This kit includes a tray that provides a compact system to conveniently arrange and hold the items used in an air abrasion procedure, such as the components of the handpiece assembly, i.e., the handle and an assortment of nozzles, and a dental mirror assembly, including a detachable mirror/handle assembly, such as the dental mirror assembly disclosed in U.S. Ser. No. 09/219,555 and incorporated herein by reference. The autoclavable tray, along with these basic hand tools used in air abrasion, are designed to be placed into an autoclave or to be used with other types of sterilization methods.
After sterilization, the air abrasion kit also can be used in the treatment process. The detachable handpiece of the present invention, including a variety of differently shaped nozzles with varying diameters, or orifices, and the handle portion, a dental mirror and mirror handle, are all easily accessible and organized for use in the autoclavable tray of the present invention. Following the air abrasion procedure, the items are then cleaned, detached and put back in place on the autoclavable tray, ready for re-sterilization.
The autoclavable tray of the present invention 90, suitable for use with the handpiece described herein, is illustrated in FIG. 4 and in FIG. 5.
In FIG. 4, the tray consists of a bottom portion 92 made from metal, plastic or any suitable material that can tolerate the heat and chemicals used to sterilize medical/dental instruments. The bottom portion 92 has vent holes 94 along the ends of the bottom portion. The lid 96, shown in FIG. 5, also has vent holes 98. These vent holes 94 and 98 allow the sterilization medium to circulate, as well as provide for rapid evaporation of the medium upon drying. The bottom portion 92 comprises end blocks 100 that rotate in on a pivot 102 located at or near the center of the block ends 100. The blocks 100 have suitably sized and shaped holes 104 for holding the handle 106 of the handpiece assembly, a variety of differently sized or shaped nozzles 108, a mirror 110 and mirror handle 112. In FIG. 5, the blocks 100 are shown in the upright position being loaded with the dental instruments.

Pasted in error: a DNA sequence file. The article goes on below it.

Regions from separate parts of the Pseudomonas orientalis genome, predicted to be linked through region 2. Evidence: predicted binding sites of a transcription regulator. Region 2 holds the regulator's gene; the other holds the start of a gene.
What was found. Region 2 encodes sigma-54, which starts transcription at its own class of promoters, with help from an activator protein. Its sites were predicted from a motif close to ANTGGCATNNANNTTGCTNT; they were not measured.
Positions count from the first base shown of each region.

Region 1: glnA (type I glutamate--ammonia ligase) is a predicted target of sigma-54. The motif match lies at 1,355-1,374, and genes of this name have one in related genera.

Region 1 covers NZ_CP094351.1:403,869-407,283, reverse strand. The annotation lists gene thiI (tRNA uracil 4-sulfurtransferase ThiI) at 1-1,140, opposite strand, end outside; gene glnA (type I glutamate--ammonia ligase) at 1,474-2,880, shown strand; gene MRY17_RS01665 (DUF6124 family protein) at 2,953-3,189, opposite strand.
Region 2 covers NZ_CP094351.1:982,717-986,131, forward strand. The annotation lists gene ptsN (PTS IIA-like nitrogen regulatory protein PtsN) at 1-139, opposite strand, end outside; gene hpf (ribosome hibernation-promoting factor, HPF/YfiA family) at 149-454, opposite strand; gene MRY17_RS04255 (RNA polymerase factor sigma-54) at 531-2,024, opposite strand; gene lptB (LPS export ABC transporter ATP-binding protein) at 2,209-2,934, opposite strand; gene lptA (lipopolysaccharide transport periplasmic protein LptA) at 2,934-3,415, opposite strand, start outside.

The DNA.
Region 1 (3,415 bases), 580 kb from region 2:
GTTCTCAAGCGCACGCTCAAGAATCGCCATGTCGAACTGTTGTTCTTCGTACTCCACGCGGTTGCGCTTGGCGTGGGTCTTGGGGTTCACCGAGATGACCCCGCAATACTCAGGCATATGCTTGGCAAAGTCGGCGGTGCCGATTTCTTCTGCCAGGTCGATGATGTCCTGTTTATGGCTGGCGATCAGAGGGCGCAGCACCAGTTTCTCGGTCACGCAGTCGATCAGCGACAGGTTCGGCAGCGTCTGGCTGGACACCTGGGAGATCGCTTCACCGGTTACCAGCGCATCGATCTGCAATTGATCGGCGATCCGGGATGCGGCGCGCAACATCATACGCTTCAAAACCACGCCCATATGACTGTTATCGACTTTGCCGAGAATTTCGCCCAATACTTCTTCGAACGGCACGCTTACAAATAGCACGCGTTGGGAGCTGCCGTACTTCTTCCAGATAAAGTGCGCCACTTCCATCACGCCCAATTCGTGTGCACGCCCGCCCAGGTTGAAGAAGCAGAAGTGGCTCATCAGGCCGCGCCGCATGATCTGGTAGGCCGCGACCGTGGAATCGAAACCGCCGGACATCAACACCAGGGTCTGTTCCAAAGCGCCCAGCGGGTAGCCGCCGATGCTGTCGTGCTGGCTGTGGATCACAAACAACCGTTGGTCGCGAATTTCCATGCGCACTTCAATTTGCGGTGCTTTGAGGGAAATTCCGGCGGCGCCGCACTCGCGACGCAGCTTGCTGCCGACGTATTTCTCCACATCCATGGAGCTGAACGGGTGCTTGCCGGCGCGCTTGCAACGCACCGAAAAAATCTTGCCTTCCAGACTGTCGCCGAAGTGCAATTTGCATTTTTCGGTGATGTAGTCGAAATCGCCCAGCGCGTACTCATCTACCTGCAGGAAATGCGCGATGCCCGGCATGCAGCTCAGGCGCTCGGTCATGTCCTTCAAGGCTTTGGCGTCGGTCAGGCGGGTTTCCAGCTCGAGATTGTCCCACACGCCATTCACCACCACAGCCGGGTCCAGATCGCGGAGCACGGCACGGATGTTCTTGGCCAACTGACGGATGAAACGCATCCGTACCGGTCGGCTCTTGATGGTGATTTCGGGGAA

In FIG. 5, these end blocks 100 are depicted following rotation around the pivots 102 so as to fold the dental hand equipment inward in a secure manner for use during the sterilization process and subsequent handling. A lid portion 114, also containing vent holes 98, is depicted prior to encasing the dental hand tools in the tray. Further, as shown in FIG. 4 pockets 112 in one block allow the longer handle of the handpiece assembly 106 and mirror handle 112 to nest in a compact and secure manner.
All features disclosed in the specification, including the claims, abstracts, and drawings, and all the steps in any method or process disclosed, may be combined in any combination, except combinations where at least some of such features and/or steps are mutually exclusive. Each feature disclosed in the specification, including the claims, abstract, and drawings, can be replaced by alternative features serving the same, equivalent or similar purpose, unless expressly stated otherwise. Thus, unless expressly stated otherwise, each feature disclosed is one example only of a generic series of equivalent or similar features.
Any element in a claim that does not explicitly state “means” for performing a specified function or “step” for performing a specified function, should not be interpreted as a “means” or “step” clause as specified in 35 U.S.C. §112.
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|International Classification||A61G15/16, A61C3/025|
|Cooperative Classification||A61C3/025, A61G15/16|
|Feb 28, 2007||REMI||Maintenance fee reminder mailed|
|Aug 12, 2007||LAPS||Lapse for failure to pay maintenance fees|
|Oct 2, 2007||FP||Expired due to failure to pay maintenance fee|
Effective date: 20070812